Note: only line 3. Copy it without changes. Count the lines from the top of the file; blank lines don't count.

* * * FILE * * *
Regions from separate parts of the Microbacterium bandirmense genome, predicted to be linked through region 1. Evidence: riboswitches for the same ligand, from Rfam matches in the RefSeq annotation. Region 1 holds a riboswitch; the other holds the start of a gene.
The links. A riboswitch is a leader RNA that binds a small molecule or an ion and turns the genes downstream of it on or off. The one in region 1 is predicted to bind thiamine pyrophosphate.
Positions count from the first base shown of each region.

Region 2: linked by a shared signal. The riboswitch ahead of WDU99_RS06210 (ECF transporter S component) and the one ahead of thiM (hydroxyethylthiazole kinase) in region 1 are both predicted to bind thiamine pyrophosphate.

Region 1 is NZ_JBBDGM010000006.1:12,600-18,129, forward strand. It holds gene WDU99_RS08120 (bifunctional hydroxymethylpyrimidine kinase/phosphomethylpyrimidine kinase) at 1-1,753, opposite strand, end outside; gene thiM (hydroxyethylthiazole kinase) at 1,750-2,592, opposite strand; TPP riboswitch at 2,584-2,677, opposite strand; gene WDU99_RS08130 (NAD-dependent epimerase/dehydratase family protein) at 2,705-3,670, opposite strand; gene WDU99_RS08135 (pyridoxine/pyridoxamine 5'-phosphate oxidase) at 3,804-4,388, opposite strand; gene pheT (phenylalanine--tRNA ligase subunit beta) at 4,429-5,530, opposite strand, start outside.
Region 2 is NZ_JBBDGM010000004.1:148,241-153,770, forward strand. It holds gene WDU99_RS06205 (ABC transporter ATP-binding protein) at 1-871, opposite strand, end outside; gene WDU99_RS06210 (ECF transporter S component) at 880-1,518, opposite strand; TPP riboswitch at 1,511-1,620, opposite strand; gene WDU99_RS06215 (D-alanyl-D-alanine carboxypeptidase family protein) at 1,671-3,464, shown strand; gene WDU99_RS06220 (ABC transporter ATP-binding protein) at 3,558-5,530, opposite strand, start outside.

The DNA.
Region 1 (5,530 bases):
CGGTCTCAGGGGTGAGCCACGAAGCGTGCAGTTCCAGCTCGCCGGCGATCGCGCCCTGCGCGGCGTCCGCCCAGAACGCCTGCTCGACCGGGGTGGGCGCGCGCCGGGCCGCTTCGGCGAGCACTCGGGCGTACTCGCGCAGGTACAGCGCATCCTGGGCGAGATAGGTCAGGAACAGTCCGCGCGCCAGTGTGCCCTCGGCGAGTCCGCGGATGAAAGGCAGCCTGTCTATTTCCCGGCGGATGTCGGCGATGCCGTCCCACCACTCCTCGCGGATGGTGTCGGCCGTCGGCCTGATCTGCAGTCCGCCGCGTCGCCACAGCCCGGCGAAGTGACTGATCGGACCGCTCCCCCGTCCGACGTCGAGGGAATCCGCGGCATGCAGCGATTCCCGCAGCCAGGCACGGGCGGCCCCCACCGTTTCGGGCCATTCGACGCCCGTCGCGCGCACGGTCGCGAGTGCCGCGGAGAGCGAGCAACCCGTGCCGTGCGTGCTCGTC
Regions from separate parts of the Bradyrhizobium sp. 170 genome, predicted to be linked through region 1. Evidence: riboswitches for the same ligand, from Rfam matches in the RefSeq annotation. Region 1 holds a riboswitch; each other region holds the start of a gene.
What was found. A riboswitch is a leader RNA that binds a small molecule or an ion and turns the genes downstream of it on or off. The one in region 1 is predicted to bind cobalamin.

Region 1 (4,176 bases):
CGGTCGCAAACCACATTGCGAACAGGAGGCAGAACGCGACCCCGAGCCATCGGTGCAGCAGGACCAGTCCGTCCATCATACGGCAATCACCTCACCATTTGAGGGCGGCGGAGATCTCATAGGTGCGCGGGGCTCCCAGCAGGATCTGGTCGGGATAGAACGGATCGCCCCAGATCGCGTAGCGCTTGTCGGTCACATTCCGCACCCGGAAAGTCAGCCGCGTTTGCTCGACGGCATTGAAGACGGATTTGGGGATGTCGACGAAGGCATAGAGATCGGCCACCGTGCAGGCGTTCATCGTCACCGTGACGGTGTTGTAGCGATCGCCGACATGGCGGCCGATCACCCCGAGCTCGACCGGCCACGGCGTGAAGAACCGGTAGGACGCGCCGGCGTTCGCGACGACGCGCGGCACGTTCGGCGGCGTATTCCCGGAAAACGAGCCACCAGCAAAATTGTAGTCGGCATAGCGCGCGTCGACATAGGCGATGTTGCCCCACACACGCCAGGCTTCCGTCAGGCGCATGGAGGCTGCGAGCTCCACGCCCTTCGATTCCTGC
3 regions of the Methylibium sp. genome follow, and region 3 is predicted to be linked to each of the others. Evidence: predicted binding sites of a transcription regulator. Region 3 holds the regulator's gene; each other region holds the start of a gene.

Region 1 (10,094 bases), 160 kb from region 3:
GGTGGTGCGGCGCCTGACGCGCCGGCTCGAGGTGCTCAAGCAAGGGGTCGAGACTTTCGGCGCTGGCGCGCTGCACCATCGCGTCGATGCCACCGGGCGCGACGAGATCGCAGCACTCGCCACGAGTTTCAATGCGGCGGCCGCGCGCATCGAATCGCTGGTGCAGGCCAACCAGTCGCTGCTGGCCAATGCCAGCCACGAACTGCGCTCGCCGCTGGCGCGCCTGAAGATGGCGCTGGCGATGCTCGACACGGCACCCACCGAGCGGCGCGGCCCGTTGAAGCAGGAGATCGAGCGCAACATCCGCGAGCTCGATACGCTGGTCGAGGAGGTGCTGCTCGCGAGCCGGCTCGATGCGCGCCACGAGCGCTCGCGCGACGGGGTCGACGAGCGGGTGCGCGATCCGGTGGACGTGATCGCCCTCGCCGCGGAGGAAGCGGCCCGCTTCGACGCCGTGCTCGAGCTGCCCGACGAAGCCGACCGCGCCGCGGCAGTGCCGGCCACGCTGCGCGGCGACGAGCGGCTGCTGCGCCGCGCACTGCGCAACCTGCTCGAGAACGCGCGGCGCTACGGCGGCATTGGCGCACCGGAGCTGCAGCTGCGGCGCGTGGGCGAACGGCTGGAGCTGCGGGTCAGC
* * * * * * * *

Positions count from the first base shown of each region.